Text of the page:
Clinical trials have shown that statins are well tolerated in adult and younger populations, but long-term data regarding the impact of statin therapy on growth and development are limited. In a study by Macpherson et al, treatment of children and adolescents with statins over 2 years had no impact on height, weight, body mass index, and sexual maturation. On the other hand, preclinical studies have suggested that these drugs increase chondrocyte proliferation and longitudinal bone growth, which could have implications for their clinical use in the pediatric population. These discrepancies between clinical trials, in-vitro experiments, and in-vivo studies are puzzling, and further research is necessary to investigate the potential adverse effects of statins on bone turnover and endochondral ossification.
In an attempt to mimic the clinical perspective of orthodontic treatment in patients taking statins, we developed an experimental animal model in which high-dose statin administration was started before OTM, simulating a protocol used in humans. We hypothesized that atorvastatin (ATV) treatment in rats might reduce OTM by inhibiting osteoclastogenesis. Furthermore, we analyzed its potential adverse effects on long-bone turnover and endochondral ossification.
Material and methods
Twenty-four male Wistar rats (age, 6 weeks; weight, approximately 330-340 g) was the sample size estimated by the resource equation method. They were housed four to a cage, under a 12-hour light and dark cycle, at a controlled ambient temperature of 23°C, and given food and water ad libitum. All animal care and use procedures were conducted in keeping with the internationally accepted guidelines in the National Institutes of Health Guide for the Care and Use of Laboratory Animals and were approved by the relevant institutional ethics committee of the School of Dentistry of Federal University of Rio Grande do Sul (number 28401) in Brazil.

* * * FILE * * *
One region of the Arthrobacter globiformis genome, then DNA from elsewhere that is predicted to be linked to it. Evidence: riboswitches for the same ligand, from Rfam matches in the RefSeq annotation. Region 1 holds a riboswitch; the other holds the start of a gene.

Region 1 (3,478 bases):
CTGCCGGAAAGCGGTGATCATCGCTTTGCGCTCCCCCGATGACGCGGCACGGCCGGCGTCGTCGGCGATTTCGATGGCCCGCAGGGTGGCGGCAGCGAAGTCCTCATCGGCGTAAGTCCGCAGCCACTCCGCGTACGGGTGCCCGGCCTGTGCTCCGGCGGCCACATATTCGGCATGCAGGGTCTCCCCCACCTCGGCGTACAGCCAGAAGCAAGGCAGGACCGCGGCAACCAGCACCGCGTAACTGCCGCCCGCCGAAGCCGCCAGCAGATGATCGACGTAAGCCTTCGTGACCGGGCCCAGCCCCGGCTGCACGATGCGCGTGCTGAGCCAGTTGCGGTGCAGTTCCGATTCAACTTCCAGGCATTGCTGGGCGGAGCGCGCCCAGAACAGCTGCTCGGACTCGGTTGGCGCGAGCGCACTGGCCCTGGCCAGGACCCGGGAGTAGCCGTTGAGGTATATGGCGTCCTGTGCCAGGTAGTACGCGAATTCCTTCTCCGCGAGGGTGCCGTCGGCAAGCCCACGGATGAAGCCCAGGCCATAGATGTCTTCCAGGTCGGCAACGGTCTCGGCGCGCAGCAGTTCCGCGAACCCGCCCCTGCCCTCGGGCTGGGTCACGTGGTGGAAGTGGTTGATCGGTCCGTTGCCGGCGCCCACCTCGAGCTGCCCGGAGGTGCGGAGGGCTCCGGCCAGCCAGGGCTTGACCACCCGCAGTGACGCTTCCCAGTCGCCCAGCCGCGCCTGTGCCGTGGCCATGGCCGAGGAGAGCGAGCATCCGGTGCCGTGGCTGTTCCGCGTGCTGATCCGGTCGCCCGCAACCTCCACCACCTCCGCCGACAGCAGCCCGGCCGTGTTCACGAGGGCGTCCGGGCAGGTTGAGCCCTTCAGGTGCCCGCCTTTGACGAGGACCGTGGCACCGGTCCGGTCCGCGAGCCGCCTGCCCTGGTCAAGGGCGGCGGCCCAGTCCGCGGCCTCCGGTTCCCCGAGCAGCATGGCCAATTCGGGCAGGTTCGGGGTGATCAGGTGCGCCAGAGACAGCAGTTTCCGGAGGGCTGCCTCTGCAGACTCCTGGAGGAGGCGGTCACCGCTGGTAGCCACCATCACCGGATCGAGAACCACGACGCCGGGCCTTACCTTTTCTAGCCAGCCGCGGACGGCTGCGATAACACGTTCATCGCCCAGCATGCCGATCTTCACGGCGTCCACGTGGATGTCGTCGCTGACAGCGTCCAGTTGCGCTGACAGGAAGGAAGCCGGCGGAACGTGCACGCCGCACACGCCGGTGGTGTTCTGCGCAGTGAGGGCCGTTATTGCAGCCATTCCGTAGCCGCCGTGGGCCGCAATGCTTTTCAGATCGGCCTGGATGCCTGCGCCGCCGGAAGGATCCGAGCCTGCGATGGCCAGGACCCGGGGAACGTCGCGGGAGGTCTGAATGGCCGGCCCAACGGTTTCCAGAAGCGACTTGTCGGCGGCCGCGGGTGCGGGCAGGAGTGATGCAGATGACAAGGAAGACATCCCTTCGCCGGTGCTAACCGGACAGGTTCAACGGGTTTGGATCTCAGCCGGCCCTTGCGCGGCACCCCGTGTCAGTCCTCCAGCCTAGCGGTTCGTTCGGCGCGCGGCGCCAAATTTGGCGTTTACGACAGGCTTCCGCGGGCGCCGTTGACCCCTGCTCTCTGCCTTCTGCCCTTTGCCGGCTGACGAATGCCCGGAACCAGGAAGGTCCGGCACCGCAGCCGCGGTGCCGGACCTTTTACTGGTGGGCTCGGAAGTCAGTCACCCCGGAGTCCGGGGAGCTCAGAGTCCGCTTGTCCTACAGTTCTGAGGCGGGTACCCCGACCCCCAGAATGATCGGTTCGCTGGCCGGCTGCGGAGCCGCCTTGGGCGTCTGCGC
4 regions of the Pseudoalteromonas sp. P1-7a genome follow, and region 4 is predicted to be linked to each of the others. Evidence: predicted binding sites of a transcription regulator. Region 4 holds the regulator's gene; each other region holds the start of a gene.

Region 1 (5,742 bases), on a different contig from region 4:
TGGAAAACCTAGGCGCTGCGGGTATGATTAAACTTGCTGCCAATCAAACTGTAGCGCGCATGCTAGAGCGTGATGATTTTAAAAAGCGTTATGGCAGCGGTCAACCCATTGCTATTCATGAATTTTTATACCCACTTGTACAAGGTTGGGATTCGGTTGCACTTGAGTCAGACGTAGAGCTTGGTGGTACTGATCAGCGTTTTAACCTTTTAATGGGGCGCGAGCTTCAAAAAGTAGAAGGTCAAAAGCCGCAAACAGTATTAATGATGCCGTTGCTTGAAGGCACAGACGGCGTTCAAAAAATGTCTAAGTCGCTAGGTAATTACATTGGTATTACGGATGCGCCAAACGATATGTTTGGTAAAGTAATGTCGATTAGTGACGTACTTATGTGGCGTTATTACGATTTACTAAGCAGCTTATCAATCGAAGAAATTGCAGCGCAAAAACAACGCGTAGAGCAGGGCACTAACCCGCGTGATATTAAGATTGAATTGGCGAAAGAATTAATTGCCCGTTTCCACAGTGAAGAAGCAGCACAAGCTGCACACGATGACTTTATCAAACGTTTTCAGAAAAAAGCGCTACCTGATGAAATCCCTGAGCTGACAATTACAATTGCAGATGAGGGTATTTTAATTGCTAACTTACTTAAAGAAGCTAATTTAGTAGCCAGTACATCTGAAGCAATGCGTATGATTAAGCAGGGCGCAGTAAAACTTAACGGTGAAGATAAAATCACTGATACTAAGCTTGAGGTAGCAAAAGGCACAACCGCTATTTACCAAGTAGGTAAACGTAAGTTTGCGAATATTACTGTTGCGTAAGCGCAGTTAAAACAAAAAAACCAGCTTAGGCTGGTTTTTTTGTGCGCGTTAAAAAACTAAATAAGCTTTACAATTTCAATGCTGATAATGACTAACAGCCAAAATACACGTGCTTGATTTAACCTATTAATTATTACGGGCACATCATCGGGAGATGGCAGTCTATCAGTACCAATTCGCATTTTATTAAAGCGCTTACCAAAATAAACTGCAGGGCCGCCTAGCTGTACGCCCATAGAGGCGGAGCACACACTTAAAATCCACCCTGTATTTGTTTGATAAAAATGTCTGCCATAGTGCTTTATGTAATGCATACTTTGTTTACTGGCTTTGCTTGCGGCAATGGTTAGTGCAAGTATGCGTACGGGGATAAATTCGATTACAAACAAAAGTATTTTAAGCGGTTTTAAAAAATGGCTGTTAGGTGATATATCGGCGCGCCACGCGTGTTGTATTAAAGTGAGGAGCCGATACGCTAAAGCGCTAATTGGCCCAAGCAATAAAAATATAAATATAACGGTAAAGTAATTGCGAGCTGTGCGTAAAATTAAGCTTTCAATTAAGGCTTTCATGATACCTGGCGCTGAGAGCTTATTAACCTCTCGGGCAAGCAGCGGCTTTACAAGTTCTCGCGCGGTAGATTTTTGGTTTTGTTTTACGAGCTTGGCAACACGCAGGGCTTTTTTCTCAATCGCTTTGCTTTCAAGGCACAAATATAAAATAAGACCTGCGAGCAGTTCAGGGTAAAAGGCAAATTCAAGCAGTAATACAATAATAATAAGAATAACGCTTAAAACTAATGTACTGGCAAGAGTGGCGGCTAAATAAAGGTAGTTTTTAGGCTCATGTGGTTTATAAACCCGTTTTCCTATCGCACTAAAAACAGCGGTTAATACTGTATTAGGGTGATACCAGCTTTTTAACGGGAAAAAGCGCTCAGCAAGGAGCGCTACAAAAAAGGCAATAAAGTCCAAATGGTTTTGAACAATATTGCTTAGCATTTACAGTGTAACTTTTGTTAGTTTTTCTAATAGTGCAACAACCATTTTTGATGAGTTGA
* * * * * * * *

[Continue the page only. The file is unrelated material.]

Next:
The animals were randomly divided into 2 groups: experimental (ATV, n = 12) and control (saline solution [SAL], n = 12). Those in the experimental group received atorvastatin (ATV; Medley Farmacêutica, Suzano, Brazil), 15 mg per kilogram daily via gavage, and those in the control group received 0.1 mL of phosphate-buffered saline solution via the same route. Saline solution or drug administration continued until the animals were killed ( Fig 1 ).
After 14 days of saline solution or drug administration, the animals were anesthetized with ketamine and xylazine (80 mg/kg and 5 mg/kg, respectively) for orthodontic appliance placement. This procedure consisted of placing a superelastic nickel-titanium closed-coil spring between the maxillary right first molar and incisors, as described elsewhere. Our protocol was based on previous studies demonstrating that 50 cN of force is sufficient to provide substantial OTM. The device was kept in place for 21 days ( Fig 1 ) to generate mesial displacement of the first molar. In a split-mouth design, the maxillary right side of each rat served as the experiment (OTM), and the maxillary left side, without OTM, served as internal control. Throughout the study, the animals were evaluated weekly for weight gain or loss, appliance breakage, and gingival or other soft tissue inflammation.